HomeCar CultureFires, floods again wreak havoc in the collector car community

Fires, floods again wreak havoc in the collector car community


Editor’s note: As each year draws to a close, the Journal polls its editors and correspondents to determine what we consider to be the top-10 stories from the collector car world during the past 12 months. Check out the other top stories here.

In early November came the news that the Woolsey Fire near Malibu, one of three blazes that were ravaging California with unimaginable losses of life and property, had destroyed yet another unique piece of automotive history, one of the most significant and imaginative of post-war custom cars.

Called the Norman Timbs Special, the swooping mid-engined roadster completed in 1948 was lost along with a collection of about 30 collector cars owned by well-known shop owner and classic car enthusiast Gary Cerveny when the blaze roared through his property and turned his sparkling assemblage of classic automobiles into a pile of burnt rubble.

The Norman Timbs Special was fully restored as a show car | Amelia Island Concours photo

Cerveny had resurrected the Timbs roadster after buying it in junkyard condition in 2002, and eight years later debuted the striking aluminum streamliner at the Amelia Island Concours d’Elegance in Florida.  Now, there was nothing remaining after the intense wildfire swept through.

The loss of Cerveny’s collection and the Timbs Special represented just a small portion of the thousands of collector cars lost during 2018 to the wildfires of California and the hurricanes and flooding that hammered Florida, Georgia and the Carolinas.

While the loss of thousands of collector cars might seem trivial compared with the monumental level of death and devastation caused by yet another year of widespread disasters, the destruction of treasured vehicles adds to the sadness of owners already grieving for the losses of their homes and communities.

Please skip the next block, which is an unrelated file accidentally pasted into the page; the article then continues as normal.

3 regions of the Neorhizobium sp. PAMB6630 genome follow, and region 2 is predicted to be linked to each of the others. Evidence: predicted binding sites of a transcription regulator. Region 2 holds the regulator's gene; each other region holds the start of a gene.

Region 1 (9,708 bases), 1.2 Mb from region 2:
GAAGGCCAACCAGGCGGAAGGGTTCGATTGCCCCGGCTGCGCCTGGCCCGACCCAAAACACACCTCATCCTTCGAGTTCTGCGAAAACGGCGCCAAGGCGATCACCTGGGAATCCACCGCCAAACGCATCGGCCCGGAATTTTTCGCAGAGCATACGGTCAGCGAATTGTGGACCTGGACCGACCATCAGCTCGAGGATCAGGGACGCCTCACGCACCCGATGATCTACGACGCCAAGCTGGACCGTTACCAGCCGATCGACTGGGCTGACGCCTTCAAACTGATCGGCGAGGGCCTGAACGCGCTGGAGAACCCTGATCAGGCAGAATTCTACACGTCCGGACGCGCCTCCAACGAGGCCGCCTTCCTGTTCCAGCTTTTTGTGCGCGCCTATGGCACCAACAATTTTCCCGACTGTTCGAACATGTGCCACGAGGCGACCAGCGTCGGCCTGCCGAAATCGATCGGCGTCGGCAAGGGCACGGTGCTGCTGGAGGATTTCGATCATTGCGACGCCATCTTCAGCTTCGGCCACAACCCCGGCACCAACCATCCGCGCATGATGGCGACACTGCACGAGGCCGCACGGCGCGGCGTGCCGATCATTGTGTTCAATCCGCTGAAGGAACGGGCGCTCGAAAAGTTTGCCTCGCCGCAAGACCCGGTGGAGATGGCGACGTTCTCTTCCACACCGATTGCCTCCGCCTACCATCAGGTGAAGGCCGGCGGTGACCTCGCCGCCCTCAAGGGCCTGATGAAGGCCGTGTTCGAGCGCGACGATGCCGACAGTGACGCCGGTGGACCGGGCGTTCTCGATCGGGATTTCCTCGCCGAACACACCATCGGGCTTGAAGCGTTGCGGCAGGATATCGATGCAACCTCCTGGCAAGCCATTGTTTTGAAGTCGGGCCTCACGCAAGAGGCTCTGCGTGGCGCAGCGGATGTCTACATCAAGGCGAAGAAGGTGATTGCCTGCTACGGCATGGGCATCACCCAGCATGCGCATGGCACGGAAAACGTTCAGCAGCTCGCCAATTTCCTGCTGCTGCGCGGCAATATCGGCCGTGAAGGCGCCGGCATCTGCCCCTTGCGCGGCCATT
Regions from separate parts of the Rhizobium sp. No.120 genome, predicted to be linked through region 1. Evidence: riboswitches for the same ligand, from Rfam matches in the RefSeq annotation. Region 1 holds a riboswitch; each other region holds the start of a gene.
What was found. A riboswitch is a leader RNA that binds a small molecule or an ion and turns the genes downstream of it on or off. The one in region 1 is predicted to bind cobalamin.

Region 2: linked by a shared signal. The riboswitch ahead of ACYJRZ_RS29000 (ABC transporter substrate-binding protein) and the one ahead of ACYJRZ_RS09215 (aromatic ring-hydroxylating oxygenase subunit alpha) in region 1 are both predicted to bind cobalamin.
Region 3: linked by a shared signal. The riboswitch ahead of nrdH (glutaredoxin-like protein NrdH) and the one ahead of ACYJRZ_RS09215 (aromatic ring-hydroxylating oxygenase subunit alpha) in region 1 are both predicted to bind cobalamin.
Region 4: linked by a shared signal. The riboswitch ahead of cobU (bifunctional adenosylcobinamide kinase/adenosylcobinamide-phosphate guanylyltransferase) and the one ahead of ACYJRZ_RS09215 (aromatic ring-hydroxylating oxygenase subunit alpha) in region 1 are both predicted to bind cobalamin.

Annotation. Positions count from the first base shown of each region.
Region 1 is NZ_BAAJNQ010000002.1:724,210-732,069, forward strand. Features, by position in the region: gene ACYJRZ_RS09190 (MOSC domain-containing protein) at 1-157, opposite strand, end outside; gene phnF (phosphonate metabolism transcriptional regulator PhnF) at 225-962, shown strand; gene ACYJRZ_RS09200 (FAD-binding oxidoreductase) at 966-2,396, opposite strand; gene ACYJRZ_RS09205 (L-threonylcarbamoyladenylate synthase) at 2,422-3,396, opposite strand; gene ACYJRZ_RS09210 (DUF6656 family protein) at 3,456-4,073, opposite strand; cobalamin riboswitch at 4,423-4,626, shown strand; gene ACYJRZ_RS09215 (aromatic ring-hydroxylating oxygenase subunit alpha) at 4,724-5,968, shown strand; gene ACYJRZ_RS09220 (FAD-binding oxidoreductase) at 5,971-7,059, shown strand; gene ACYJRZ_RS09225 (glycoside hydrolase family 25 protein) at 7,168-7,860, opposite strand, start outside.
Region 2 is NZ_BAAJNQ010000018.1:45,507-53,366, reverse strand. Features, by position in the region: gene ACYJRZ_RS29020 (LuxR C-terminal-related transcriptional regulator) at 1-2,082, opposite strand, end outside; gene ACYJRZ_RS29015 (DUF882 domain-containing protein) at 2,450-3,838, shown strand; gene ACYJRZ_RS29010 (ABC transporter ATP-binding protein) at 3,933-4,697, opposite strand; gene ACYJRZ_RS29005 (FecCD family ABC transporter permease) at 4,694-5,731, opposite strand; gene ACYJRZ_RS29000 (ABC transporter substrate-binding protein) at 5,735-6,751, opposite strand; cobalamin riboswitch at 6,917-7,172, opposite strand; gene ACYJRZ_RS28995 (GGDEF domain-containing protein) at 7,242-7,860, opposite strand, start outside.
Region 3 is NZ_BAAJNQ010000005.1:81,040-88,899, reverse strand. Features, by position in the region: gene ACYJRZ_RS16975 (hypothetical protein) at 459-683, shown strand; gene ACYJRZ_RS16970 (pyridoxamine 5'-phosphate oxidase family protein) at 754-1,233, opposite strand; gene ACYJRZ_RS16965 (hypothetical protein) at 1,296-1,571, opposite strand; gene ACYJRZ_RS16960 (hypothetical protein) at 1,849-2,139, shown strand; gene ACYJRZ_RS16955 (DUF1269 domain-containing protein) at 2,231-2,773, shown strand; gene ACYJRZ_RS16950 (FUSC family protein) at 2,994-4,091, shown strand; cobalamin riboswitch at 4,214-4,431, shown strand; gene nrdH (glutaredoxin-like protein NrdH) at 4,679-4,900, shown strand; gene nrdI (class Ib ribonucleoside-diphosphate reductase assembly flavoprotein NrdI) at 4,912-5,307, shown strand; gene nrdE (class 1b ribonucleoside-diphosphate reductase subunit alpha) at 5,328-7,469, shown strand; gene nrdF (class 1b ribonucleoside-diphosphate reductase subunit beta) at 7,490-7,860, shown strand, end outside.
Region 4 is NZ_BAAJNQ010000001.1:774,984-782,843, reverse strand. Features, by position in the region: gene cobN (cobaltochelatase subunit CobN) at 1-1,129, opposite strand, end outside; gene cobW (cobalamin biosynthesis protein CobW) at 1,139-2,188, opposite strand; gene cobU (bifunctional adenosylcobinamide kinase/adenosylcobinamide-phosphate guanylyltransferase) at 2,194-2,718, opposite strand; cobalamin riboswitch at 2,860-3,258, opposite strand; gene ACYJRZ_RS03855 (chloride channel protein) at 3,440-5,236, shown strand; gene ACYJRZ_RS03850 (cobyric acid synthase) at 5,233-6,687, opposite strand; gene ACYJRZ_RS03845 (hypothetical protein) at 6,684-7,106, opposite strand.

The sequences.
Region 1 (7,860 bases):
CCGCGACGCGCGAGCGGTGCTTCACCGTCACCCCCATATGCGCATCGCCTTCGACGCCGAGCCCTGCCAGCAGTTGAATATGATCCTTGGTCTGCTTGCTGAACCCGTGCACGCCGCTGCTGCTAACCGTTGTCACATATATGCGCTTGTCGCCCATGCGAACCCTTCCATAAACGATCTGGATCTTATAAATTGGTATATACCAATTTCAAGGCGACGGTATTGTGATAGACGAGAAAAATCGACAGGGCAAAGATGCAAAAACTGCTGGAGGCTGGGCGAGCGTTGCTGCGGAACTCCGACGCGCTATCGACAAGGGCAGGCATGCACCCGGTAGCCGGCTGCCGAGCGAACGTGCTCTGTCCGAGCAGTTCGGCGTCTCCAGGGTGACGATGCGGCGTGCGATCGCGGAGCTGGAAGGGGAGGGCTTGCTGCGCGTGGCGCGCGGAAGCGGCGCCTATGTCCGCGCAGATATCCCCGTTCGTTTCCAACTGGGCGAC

Submerged cars during the Carolina flooding | Better Business Bureau

The storms that took place in the Southeast represented the third consecutive year of above-average hurricane activity and damage. They inundated 10s of thousands of vehicles, many of them cherished classics that were thrashed by the storms, crushed by collapsing structures or ruined from being submerged.

In Panama City, a streaming video showed the destruction of a commercial garage filled with classic cars, the entire side of the building torn open as Hurricane Michael made landfall as a Category 4 storm. Inside the wrecked structure could be seen what appears to be a 1950s Ford 100 pickup truck, along with a silver Austin Healey 3000 sports car, a classic Mini, a Porsche 911 and what could be a valuable Ford GT Heritage Edition just visible above the debris.

Along with the details of the hurricanes and flooding in the Southeast came the warning to consumers about unscrupulous people who clean up flood-damaged vehicles, including classics, and try to pass them off as normal used cars to unsuspecting buyers. Many are on the open market around the country, their electronic, mechanical and structural components ready to fall apart. Buyer beware!